Small streams are important refuges for biodiversity, yet knowledge of the effects of agricultural pesticides on these freshwater bodies is limited.
Researchers have used national monitoring data to determine the number of small streams in Germany where regulatory acceptable concentrations (RACs) of pesticides are exceeded. An analysis of data covering almost 500 pesticides and over 2 000 small streams suggests that agricultural land use is a major contributor of pesticides to streams. Overall, RACs were exceeded at 26% of sampled streams, and exceedances were 3.7 times more likely if a stream was near agricultural land.
“This finding may have implications for environmental monitoring and agrienvironmental measures”,
Science for Environment Policy explains, 5 June 2018.
Small streams are important refuges for biodiversity. In agricultural areas, they may be at risk from pesticide pollution. However, most related studies have been limited to a few streams on the regional level, hampering extrapolation to larger scales.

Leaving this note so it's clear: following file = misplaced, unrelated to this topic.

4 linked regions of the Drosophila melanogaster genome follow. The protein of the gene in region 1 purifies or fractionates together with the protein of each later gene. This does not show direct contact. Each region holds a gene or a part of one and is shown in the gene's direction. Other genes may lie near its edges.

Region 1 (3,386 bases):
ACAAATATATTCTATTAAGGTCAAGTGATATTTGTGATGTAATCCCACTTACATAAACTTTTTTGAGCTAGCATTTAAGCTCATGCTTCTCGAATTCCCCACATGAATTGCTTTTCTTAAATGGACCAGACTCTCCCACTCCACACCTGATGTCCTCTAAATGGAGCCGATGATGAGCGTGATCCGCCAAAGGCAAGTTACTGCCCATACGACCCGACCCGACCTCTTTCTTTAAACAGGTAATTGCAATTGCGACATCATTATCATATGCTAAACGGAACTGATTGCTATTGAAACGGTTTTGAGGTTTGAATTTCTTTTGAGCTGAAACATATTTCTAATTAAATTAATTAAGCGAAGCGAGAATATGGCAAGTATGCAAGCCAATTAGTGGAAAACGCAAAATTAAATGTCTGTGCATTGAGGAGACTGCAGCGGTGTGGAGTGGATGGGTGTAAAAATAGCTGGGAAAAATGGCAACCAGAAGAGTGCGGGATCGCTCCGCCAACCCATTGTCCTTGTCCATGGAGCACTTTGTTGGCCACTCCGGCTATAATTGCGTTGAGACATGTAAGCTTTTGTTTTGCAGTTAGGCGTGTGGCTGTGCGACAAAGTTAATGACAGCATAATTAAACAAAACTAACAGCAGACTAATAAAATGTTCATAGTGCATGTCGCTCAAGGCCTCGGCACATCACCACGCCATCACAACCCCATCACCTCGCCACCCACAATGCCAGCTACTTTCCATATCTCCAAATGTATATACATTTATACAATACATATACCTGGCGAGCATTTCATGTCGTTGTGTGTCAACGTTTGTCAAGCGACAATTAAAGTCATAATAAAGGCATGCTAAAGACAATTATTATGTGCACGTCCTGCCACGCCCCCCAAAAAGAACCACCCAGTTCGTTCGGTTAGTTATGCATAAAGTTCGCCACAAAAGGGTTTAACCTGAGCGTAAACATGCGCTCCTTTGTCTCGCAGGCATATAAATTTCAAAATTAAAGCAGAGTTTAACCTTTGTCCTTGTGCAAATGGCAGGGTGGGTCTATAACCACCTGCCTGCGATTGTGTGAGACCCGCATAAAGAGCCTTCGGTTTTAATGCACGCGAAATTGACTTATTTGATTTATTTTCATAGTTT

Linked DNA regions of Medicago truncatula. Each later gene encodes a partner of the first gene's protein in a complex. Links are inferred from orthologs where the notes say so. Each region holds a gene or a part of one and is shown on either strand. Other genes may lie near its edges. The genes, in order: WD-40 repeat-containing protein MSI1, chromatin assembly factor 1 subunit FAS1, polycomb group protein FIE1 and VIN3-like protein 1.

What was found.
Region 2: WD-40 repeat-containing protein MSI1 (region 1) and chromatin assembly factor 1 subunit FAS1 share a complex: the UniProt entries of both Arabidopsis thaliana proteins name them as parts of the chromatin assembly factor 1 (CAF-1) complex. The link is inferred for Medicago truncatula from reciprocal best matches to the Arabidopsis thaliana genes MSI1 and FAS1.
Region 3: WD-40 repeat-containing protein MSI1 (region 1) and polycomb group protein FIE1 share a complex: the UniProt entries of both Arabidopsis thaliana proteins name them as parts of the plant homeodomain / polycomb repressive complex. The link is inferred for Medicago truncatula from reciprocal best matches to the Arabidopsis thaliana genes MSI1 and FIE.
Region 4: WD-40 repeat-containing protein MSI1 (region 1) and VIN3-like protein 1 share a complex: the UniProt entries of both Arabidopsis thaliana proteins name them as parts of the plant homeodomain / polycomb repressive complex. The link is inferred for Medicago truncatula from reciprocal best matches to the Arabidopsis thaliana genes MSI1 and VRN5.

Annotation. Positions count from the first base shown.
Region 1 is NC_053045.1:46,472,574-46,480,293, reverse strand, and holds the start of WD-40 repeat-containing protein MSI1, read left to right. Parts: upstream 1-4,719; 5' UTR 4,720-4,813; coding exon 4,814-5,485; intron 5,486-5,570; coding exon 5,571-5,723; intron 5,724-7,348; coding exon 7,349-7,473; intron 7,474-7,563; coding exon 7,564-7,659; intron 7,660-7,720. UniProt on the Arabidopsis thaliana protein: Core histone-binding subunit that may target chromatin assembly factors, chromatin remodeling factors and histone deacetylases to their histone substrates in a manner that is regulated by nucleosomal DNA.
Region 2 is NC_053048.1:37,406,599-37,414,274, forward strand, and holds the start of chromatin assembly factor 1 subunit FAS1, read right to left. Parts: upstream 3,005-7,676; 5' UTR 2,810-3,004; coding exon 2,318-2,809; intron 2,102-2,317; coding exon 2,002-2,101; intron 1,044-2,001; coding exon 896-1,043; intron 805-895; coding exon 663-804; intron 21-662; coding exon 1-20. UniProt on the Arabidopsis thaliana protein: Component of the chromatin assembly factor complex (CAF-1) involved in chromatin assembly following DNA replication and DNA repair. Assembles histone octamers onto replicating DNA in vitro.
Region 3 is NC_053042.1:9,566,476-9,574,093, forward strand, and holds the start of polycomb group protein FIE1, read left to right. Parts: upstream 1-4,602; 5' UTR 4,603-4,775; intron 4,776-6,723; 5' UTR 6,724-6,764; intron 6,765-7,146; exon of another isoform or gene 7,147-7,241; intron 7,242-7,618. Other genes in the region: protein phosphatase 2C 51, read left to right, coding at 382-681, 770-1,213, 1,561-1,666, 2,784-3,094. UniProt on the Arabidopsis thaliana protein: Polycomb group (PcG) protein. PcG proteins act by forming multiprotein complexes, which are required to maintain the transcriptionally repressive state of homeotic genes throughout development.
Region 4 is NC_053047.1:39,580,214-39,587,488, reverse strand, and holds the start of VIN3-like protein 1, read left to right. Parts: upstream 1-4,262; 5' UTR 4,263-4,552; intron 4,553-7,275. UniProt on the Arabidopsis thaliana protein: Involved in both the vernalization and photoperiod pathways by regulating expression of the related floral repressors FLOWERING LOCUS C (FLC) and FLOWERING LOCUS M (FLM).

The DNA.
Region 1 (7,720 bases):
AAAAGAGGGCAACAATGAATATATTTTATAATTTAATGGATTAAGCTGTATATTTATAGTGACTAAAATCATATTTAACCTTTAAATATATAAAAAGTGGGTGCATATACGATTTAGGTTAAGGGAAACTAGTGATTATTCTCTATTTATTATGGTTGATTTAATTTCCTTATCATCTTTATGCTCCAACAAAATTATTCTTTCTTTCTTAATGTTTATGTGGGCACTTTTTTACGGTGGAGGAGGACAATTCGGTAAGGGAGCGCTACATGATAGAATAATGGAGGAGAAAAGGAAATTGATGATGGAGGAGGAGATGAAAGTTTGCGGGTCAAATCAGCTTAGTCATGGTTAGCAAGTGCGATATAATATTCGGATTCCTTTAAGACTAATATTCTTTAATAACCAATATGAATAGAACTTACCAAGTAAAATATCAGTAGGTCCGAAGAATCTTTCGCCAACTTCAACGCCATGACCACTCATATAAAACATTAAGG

We quantified risks as exceedances of regulatory acceptable concentrations (RACs) and used German monitoring data to quantify the drivers thereof and to assess current risks in small streams on a large scale. The data set was comprised of 1 766 104 measurements of 478 pesticides (including metabolites) related to 24 743 samples from 2301 sampling sites. We investigated the influence of agricultural land use, catchment size, as well as precipitation and seasonal dynamics on pesticide risk taking also concentrations below the limit of quantification into account. The exceedances of risk thresholds dropped 3.7-fold at sites with no agriculture. Precipitation increased detection probability by 43%, and concentrations were the highest from April to June.
Overall, this indicates that agricultural land use is a major contributor of pesticides in streams. RACs were exceeded in 26% of streams, with the highest exceedances found for neonicotinoid insecticides. We conclude that pesticides from agricultural land use are a major threat to small streams and their biodiversity. To reflect peak concentrations, current pesticide monitoring needs refinement.